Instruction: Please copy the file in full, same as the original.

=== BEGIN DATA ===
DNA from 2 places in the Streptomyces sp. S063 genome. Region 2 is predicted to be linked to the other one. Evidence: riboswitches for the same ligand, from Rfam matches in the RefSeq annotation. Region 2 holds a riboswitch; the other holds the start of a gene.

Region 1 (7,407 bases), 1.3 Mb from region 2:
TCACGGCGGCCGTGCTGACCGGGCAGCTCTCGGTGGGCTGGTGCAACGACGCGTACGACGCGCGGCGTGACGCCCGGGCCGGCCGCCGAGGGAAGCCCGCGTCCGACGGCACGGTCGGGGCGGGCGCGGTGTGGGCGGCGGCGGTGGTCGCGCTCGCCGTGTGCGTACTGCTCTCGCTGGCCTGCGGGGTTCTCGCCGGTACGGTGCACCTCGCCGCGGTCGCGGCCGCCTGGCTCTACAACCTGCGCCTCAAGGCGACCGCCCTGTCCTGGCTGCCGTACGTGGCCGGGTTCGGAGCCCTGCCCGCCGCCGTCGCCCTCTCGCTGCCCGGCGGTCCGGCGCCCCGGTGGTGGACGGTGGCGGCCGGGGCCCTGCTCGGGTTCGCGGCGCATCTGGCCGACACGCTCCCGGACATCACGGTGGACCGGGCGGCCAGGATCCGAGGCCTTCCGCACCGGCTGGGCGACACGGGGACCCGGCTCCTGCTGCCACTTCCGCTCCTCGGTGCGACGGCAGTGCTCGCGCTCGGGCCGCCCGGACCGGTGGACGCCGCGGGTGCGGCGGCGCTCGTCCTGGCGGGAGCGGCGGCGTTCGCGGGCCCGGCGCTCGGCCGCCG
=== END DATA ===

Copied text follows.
DNA from 2 places in the Streptomyces sp. S063 genome. Region 2 is predicted to be linked to the other one. Evidence: riboswitches for the same ligand, from Rfam matches in the RefSeq annotation. Region 2 holds a riboswitch; the other holds the start of a gene.

Region 1 (7,407 bases), 1.3 Mb from region 2:
TCACGGCGGCCGTGCTGACCGGGCAGCTCTCGGTGGGCTGGTGCAACGACGCGTACGACGCGCGGCGTGACGCCCGGGCCGGCCGCCGAGGGAAGCCCGCGTCCGACGGCACGGTCGGGGCGGGCGCGGTGTGGGCGGCGGCGGTGGTCGCGCTCGCCGTGTGCGTACTGCTCTCGCTGGCCTGCGGGGTTCTCGCCGGTACGGTGCACCTCGCCGCGGTCGCGGCCGCCTGGCTCTACAACCTGCGCCTCAAGGCGACCGCCCTGTCCTGGCTGCCGTACGTGGCCGGGTTCGGAGCCCTGCCCGCCGCCGTCGCCCTCTCGCTGCCCGGCGGTCCGGCGCCCCGGTGGTGGACGGTGGCGGCCGGGGCCCTGCTCGGGTTCGCGGCGCATCTGGCCGACACGCTCCCGGACATCACGGTGGACCGGGCGGCCAGGATCCGAGGCCTTCCGCACCGGCTGGGCGACACGGGGACCCGGCTCCTGCTGCCACTTCCGCTCCTCGGTGCGACGGCAGTGCTCGCGCTCGGGCCGCCCGGACCGGTGGACGCCGCGGGTGCGGCGGCGCTCGTCCTGGCGGGAGCGGCGGCGTTCGCGGGCCCGGCGCTCGGCCGCCG